Jim looked at me as if I'd said I like to suck the vitreous humor from the eyeballs of baby walruses. "Wait, I thought you said you were making ice cream."
"And what was the flavor again?"
"For the sake of all that's decent, why?"
"Why'd you put avocado in? What made you think, ‘Let's see, I've got the milk, sugar and salt, but it needs something else. I know I'll mash up that knobby green vegetable!'"
"Well, the avocado flavor works really well once you mix in sour cream."
"Wait, sour cream?!"
Okay, it was obvious that Jim wasn't going to be won over by the description of my avocado ice cream. I couldn't really blame him; the ingredients did sound odd. It's probably the same sort of reaction the average fiction reader has when he hears about some of the wilder genre permutations. To those who subsist on Grisham and Patterson, who view Kirk and Spock and Frodo and Sam as being right at the edge of accessibility, it seems as though the truly exotic tales are composed of randomly mashed-together tropes. "Steampunk westerns? Mythic thrillers? No thanks. Pass the vanilla."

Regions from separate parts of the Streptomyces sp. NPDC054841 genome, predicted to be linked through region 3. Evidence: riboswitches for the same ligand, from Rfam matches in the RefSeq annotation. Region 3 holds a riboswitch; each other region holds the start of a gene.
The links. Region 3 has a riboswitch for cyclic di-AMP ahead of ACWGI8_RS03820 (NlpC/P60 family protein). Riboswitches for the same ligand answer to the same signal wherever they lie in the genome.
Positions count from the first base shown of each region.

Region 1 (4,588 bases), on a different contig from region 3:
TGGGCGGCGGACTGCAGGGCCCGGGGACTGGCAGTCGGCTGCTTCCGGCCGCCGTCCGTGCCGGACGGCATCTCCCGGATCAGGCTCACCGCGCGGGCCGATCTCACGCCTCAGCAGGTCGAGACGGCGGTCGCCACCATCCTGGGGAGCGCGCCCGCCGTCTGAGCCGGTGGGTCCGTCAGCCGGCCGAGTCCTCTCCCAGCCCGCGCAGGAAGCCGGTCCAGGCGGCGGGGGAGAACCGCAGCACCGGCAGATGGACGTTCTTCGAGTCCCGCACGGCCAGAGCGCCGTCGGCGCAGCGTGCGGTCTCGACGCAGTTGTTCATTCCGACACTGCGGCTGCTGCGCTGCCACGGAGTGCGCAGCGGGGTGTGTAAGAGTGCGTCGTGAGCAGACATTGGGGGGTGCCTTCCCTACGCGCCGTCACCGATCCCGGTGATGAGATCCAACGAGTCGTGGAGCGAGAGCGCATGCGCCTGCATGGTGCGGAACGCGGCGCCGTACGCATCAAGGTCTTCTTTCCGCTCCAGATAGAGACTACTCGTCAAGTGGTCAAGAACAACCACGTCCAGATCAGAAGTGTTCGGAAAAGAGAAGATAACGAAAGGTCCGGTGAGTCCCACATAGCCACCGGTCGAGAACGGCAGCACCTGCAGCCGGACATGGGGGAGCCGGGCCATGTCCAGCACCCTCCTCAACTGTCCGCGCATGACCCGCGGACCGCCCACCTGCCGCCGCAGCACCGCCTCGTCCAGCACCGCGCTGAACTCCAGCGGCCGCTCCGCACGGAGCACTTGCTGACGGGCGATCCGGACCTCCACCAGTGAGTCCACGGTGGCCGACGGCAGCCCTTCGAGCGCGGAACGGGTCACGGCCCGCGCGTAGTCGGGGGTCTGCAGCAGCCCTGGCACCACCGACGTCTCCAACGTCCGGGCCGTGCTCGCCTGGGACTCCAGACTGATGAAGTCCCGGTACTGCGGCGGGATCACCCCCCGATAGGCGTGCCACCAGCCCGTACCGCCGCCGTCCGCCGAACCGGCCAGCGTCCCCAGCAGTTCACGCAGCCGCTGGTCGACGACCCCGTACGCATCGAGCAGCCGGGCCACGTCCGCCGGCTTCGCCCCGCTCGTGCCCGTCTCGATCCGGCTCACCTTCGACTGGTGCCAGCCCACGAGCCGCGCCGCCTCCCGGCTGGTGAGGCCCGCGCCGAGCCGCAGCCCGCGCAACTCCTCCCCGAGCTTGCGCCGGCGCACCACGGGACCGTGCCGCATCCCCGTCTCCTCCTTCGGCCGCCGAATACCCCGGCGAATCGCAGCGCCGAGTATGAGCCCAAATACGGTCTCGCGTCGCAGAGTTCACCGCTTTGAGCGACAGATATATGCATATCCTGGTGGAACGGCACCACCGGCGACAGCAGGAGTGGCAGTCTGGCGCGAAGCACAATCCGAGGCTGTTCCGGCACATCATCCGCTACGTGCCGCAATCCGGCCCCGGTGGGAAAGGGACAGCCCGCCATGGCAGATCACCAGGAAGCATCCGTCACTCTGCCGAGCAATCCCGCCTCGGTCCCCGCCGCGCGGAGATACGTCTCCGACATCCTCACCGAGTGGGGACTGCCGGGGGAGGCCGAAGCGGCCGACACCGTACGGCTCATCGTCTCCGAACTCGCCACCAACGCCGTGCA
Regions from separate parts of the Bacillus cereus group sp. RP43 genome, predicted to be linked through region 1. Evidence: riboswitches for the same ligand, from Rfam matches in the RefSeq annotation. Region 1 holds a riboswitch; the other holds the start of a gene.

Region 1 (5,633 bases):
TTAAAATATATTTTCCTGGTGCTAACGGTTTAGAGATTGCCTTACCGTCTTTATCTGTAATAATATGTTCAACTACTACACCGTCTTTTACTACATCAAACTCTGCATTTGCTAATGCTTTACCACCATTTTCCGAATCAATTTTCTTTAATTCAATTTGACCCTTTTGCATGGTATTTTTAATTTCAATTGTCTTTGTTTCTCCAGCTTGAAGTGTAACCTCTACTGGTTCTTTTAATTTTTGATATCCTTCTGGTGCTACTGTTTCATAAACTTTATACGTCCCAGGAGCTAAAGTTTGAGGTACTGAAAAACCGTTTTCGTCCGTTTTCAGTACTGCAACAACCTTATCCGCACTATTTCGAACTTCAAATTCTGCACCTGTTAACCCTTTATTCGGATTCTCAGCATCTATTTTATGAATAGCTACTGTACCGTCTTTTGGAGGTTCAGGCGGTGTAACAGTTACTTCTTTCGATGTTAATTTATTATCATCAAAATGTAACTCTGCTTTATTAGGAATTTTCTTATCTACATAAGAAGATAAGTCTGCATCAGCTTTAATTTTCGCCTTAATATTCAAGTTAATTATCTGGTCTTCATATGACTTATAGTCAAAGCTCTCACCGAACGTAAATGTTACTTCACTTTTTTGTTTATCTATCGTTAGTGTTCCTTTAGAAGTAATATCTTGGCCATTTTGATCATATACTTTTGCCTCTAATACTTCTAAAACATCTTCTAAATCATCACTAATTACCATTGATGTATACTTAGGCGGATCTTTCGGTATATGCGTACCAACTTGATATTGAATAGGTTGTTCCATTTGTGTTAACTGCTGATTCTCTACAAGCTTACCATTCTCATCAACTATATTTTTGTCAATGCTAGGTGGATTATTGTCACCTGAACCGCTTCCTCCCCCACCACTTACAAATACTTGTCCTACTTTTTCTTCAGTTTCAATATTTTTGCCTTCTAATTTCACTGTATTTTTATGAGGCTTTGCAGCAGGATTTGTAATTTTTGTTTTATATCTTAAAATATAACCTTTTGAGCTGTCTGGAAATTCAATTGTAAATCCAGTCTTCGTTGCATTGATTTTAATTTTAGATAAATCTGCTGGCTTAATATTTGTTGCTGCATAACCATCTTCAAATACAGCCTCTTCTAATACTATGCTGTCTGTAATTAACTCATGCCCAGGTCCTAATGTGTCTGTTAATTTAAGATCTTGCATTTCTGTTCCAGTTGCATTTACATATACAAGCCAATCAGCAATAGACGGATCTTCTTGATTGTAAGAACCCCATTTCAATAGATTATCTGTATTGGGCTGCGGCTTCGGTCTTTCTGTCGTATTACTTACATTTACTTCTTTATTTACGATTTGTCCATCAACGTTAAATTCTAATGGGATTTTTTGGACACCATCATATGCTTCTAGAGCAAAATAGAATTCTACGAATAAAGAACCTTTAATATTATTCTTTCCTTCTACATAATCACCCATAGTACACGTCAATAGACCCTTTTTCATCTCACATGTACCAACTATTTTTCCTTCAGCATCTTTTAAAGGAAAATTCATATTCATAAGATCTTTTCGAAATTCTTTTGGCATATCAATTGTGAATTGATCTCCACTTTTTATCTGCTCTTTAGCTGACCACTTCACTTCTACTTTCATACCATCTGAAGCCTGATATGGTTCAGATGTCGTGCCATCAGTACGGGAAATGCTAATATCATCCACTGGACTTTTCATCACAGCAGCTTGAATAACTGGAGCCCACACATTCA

Of course, such stories don't have to -- pardon the expression -- sound good on paper. We don't have to care about their composite parts. The actuality is the important thing, the way those seemingly discordant elements blend together to form something unique and delightful. Perhaps the only way to woo mainstream readers, to get them to taste and see that such genre reads are good, is to sell not the pieces but the thing itself. "This is a good book, take and read," may ultimately be all the encouragement they need.
(Picture: CC 2007 by The Rocketeer)